I'm a little confused about what you're asking... nightclubs that serve food? Or nightclubs that ID minors?
The thing about pubs, nowadays, what you said is true, and especially since the economic downturn. Most pubs serve food otherwise they just wouldn't survive. However, going back even ten years or so, there'd still be a fair few pubs that didn't serve food, didn't allow children past a certain time, or at all.
However, I first went into a pub on my own when I was about ten or so (around 2000), so pubs did allow children in (we only went in to get chips at lunchtime when we helped at the riding school) but going back a few decades, that would never have happened. My dad always used to tell us about how he didn't set foot in a pub until he was either 16 or 18, can't remember which. He was born in 1960, so if you're setting your story around that sort of time, serving food in pubs to minors was probably not done.
I guess, I should broaden my question:
Tell me more about nightclubs in Britain, particularly ones aimed at homosexuals around the time that homosexuality got decriminalized.
I realized that I'm writing a Marauders in school-era story that centers on a chance encounter between two wizards at some kind of gay nightclub or bar, and that depending on the laws regarding both the advertisement of these kinds of places before homosexuality got decriminalized and underage patrons (one character is 16, but he is a pureblood, I could see him having a fake) that I may need to change details to make the story make sense.
Aida-I think it depends on how you see the wizarding world as viewing homosexuality. If you see them as legalising it around the same time as in the Muggle world-so late sixties--well at this time any gay nightclub would be illegal. I don't *think* there was much of a gay nightclub scene because it was so dangerous. Heaven, which was a pretty famous gay nightclub (it still exists but is not branded as being a gay nightclub anymore) opened in the late seventies I think. Prior to the rise of a gay scene, I think it was more public toilets and parks--though I only know this from literature/ films of the period.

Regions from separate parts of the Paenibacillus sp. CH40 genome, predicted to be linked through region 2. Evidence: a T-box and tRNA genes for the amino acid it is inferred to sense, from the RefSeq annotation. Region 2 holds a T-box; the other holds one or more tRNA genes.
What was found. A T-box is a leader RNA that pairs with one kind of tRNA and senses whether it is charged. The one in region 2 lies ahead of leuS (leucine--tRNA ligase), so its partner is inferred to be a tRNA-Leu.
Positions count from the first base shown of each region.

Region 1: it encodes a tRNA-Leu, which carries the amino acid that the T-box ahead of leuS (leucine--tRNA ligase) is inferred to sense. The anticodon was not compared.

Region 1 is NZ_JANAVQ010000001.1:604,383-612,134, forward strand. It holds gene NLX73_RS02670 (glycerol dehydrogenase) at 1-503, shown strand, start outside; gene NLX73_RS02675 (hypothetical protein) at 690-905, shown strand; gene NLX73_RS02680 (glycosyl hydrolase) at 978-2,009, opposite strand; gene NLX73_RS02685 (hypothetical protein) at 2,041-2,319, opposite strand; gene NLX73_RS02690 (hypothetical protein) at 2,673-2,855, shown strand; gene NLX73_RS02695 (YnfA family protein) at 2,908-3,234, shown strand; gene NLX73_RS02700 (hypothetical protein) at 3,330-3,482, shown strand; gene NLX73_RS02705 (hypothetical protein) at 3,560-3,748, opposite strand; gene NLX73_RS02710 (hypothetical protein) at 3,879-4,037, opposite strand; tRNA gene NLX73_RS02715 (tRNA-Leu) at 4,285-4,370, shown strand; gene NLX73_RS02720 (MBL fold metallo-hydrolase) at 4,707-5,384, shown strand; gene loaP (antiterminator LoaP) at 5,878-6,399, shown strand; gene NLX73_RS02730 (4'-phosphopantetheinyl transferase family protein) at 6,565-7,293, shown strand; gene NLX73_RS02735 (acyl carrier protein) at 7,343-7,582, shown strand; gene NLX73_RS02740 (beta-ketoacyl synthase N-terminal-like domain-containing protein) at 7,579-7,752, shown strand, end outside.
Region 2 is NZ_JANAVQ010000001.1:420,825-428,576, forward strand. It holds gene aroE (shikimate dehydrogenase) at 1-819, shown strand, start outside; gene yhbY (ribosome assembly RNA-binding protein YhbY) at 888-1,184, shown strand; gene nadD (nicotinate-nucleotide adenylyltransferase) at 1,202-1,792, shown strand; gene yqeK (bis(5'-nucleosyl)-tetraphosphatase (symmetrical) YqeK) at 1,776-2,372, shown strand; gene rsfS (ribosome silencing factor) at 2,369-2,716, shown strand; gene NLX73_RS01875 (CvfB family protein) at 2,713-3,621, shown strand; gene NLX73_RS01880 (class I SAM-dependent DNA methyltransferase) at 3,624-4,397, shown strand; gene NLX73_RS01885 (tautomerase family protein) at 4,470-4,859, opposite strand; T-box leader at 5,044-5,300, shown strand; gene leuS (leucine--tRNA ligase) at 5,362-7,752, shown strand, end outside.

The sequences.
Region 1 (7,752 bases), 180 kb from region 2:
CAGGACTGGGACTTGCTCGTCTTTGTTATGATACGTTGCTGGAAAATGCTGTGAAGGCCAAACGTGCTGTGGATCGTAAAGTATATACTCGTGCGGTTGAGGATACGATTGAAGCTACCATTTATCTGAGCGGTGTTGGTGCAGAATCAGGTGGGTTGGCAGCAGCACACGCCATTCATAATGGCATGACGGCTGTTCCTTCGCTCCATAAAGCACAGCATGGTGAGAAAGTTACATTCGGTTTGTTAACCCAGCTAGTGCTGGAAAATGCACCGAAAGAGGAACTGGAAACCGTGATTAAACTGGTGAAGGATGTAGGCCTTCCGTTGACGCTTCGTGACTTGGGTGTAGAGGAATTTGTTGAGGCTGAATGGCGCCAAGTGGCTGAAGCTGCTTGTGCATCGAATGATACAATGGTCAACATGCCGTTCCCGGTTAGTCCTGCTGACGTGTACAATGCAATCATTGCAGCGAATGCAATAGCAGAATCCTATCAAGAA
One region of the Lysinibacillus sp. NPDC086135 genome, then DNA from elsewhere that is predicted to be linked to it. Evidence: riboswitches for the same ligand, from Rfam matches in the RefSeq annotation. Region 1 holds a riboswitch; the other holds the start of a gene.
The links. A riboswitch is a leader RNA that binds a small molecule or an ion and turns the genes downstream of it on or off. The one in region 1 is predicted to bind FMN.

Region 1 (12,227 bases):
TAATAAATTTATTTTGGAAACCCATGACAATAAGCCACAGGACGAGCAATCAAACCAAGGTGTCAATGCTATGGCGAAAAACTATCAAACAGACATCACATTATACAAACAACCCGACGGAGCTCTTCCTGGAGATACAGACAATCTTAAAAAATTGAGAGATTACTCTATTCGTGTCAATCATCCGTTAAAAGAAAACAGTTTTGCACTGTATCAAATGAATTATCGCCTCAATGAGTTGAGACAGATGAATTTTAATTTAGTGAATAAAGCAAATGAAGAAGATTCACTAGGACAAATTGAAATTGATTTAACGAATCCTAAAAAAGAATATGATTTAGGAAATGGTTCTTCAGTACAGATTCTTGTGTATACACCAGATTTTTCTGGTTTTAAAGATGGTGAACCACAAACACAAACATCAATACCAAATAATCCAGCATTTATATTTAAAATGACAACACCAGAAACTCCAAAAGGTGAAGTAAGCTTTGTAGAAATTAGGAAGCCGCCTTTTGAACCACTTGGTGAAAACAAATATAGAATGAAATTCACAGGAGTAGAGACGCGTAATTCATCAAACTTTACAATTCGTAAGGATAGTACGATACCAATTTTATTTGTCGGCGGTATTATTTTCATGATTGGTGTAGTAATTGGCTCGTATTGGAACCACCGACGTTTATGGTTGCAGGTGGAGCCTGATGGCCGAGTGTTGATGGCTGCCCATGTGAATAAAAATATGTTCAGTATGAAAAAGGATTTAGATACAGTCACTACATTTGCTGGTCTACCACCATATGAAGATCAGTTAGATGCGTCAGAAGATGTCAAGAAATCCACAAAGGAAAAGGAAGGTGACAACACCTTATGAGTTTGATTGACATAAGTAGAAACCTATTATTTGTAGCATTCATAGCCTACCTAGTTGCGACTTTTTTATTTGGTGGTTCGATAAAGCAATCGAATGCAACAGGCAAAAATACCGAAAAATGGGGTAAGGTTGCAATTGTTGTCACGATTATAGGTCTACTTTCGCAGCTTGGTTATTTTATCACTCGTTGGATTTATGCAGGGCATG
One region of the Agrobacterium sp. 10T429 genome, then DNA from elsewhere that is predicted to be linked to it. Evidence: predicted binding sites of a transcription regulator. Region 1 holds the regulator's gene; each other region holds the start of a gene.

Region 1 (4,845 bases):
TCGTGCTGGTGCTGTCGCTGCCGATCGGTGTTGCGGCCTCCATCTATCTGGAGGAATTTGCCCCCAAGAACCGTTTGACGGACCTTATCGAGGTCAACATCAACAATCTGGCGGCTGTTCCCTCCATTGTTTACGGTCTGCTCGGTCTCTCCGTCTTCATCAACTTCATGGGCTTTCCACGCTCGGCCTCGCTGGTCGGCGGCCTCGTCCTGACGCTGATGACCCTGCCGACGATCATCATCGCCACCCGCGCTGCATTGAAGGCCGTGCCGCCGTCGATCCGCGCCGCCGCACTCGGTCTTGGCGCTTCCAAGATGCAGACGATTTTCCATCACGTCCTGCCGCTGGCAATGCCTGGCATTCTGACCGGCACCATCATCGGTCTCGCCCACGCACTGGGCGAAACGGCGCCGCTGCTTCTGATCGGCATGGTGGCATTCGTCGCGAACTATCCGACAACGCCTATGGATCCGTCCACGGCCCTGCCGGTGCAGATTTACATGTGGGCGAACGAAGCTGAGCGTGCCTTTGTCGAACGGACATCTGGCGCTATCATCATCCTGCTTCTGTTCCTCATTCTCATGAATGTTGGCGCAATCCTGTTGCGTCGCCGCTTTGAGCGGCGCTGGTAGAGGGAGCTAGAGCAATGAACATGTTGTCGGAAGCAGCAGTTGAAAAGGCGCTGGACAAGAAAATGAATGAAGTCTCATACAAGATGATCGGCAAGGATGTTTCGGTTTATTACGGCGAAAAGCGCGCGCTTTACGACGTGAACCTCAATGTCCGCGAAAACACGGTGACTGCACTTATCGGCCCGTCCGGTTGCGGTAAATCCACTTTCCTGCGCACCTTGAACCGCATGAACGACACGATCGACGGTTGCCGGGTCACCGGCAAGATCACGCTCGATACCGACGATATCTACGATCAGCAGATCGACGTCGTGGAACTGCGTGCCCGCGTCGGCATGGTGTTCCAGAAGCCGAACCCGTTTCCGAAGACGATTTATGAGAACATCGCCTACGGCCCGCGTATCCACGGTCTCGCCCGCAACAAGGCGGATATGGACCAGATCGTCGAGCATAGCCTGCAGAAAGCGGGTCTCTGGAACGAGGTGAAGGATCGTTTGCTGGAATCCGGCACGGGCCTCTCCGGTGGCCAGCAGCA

However because you can change the 'rules' for the Wizarding world, since there's no mention of them in canon, you have a lot freer rein, I think.
I hope that helped a bit.
I know I should prolly know this having gone to school for nine years, almost.
Could someone please explain parliament to me, using lots of simple terms? Pleaseee?
Um, not without you saying what you need to know. It can be complicated.
Basically we vote in our local MP's (Member of Parliament) and the party who has the biggest number of MPs is the ruling party. There needs to be a majority and if they don;t get a clear majority they form a coalition with another party (we have one here at the moment).
what do you need specifically, though?
I'm going to assume that you're American, Lily, (sorry if you're not, I don't remember) so I'll be answering this as an American who studies political science and international relations. If I get any detail wrong, British people on the boards, please correct me.
First, the British Parliament is divided into two Houses like the American Congress. They have a House of Lords and a House of Commons, we have a Senate and a House of Representatives. The House of Lords no longer have much bearing in modern British politics, so we can probably for this discussion safely ignore them. If you must know, they are appointed into the House of Lords and serve as the highest court in the land (roughly analogous to the Supreme Court).
Like the American House of Representatives, the House of Commons is based on district elections. Every Member of Parliament (MP) represents a specific area, and the candidate with the most votes from a specific area gets to represent that area - just like the American House of Representatives. David Cameron represents Witney like Nancy Pelosi represents San Francisco.